A maize mutant that can't produce brassinosteroids—a plant hormone—develops female kernels where male tassel flowers would normally occur.
By The Scientist Staff | December 14, 2012
NSF, Burkhard Schulz, Purdue University
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By Abby Olena
Researchers show that a protein expressed in the bacteria that causes Lyme disease is necessary for both parts of the organism’s life cycle.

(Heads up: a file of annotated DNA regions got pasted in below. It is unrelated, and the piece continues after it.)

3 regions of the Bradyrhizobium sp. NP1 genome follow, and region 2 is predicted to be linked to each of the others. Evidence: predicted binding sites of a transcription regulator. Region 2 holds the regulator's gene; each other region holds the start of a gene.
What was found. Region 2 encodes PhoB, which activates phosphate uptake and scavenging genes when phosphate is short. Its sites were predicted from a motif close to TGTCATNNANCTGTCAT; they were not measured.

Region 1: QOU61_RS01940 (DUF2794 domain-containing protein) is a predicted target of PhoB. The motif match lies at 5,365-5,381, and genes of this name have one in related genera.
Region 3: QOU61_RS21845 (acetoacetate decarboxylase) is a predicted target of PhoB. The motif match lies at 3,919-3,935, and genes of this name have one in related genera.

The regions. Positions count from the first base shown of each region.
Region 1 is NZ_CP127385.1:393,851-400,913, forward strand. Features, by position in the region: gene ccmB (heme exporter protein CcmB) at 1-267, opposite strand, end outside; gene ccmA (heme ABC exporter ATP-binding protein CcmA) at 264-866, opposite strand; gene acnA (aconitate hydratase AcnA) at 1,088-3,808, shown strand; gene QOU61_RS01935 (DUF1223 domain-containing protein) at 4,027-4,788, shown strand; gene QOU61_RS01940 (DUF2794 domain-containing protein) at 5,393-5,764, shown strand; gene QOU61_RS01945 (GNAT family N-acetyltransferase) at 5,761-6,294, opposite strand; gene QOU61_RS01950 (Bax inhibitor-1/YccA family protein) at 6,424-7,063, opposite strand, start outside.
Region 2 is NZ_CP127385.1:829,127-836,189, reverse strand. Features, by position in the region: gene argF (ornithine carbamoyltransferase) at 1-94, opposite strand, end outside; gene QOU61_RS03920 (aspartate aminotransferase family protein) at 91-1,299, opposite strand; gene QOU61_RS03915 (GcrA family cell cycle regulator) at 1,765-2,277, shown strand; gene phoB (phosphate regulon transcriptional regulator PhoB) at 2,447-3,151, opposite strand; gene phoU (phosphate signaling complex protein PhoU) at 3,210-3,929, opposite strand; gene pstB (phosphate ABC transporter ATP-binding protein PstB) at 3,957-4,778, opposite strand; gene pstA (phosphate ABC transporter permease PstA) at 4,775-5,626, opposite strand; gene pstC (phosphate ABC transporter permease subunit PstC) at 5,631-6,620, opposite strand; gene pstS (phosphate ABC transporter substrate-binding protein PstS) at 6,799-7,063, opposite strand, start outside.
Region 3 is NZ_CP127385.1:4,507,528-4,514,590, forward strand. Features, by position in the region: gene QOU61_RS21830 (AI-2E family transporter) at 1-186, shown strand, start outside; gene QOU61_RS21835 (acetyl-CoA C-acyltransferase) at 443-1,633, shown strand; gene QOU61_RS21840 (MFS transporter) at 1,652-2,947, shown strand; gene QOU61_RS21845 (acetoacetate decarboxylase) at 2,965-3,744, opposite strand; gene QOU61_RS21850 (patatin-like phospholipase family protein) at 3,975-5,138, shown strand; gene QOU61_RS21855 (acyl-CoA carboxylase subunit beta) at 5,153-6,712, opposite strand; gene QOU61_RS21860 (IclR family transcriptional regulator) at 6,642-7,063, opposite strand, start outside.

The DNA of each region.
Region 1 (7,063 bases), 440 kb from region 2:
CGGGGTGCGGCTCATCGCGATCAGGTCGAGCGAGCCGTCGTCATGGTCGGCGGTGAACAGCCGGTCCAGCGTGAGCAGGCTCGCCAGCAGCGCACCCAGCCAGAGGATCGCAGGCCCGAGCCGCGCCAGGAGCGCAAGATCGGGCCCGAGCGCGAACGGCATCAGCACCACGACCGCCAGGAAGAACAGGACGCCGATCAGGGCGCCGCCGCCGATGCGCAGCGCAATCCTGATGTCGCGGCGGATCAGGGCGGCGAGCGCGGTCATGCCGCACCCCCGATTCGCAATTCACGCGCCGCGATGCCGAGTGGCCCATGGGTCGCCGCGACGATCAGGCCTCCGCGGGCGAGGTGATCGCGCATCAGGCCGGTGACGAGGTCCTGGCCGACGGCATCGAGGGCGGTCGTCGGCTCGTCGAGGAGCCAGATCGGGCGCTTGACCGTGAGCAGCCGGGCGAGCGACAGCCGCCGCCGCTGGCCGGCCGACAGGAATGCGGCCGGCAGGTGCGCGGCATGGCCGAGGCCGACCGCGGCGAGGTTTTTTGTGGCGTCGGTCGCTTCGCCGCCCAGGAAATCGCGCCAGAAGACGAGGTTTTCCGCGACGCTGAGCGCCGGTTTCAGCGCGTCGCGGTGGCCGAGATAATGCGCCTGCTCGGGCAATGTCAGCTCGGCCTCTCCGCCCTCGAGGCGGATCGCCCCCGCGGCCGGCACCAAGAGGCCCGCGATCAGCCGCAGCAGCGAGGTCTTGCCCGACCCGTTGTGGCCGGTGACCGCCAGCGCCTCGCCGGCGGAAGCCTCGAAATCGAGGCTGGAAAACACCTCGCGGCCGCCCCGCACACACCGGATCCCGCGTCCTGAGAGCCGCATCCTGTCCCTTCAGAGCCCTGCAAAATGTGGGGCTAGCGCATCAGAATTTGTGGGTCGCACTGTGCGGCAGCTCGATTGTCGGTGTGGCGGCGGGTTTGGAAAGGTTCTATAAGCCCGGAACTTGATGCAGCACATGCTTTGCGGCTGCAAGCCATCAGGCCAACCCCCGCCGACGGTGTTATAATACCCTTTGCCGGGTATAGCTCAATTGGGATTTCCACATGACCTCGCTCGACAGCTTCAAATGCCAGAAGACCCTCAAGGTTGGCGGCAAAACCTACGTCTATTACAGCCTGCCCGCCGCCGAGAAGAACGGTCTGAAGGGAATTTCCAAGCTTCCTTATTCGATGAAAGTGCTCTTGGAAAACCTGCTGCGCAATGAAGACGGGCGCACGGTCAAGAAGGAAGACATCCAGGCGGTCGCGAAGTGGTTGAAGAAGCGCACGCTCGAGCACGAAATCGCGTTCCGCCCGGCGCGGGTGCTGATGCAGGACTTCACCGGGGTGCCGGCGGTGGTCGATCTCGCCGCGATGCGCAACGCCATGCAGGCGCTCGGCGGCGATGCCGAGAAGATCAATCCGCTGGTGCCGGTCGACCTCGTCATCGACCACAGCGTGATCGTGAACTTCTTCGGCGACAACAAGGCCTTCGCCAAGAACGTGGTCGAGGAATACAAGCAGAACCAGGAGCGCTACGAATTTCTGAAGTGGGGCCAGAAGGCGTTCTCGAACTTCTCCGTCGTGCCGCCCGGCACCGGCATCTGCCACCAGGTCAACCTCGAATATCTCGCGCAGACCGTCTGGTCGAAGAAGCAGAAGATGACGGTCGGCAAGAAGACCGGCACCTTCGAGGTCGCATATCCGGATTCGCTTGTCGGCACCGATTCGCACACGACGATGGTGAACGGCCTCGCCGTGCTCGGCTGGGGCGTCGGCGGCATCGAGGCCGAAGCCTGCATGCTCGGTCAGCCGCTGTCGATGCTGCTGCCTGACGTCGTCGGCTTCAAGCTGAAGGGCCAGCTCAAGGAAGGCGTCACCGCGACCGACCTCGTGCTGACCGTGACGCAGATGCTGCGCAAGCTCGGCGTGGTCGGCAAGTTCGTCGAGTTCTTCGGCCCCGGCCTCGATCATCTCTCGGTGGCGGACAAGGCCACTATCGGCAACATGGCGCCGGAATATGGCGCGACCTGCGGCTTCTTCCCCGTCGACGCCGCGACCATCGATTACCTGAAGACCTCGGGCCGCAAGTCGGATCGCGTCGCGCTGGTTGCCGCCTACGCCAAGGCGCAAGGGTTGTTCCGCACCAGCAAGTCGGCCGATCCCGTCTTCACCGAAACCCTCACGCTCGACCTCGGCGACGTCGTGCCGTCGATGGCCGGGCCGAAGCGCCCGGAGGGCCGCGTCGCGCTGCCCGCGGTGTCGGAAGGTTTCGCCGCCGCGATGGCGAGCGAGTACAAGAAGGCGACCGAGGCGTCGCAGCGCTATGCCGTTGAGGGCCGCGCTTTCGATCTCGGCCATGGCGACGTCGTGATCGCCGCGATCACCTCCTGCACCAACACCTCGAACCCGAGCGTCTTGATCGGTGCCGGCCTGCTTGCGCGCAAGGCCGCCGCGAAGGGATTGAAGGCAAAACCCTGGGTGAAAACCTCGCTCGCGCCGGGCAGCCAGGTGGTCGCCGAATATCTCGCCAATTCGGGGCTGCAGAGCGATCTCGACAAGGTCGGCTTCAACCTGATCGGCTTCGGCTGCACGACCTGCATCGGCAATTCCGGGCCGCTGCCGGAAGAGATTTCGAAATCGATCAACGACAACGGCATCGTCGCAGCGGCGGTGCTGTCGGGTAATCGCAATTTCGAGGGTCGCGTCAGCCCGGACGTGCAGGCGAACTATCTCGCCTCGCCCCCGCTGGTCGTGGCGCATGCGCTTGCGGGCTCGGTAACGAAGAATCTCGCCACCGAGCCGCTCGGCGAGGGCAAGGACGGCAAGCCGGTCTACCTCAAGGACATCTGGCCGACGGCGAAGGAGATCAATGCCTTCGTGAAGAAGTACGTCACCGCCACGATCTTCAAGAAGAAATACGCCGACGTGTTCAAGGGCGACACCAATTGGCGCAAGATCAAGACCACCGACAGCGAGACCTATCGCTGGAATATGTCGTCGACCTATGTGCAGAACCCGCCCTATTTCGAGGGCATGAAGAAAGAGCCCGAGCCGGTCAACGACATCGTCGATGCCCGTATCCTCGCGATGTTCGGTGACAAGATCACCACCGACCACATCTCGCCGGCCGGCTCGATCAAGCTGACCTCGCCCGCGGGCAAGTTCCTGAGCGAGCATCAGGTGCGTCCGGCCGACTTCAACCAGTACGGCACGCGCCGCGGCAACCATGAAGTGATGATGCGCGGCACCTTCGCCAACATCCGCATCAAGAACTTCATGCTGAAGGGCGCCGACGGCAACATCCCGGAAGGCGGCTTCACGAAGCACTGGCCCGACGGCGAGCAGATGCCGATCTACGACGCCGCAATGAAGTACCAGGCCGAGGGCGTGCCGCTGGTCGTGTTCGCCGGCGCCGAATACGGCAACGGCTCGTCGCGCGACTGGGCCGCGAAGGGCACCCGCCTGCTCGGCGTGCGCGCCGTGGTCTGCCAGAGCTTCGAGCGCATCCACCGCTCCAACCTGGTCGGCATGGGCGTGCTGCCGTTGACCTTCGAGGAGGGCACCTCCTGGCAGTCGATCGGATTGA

By Dan Cossins
During HIV infection, CD4 T cells in lymphoid tissues initiate a highly inflammatory form of cell death that helps cripple the immune system.
By Ed Yong
The genome of Amborella trichopoda—the sister species of all flowering plants—provides clues about this group’s rise to power.
View the December 2013 contents.
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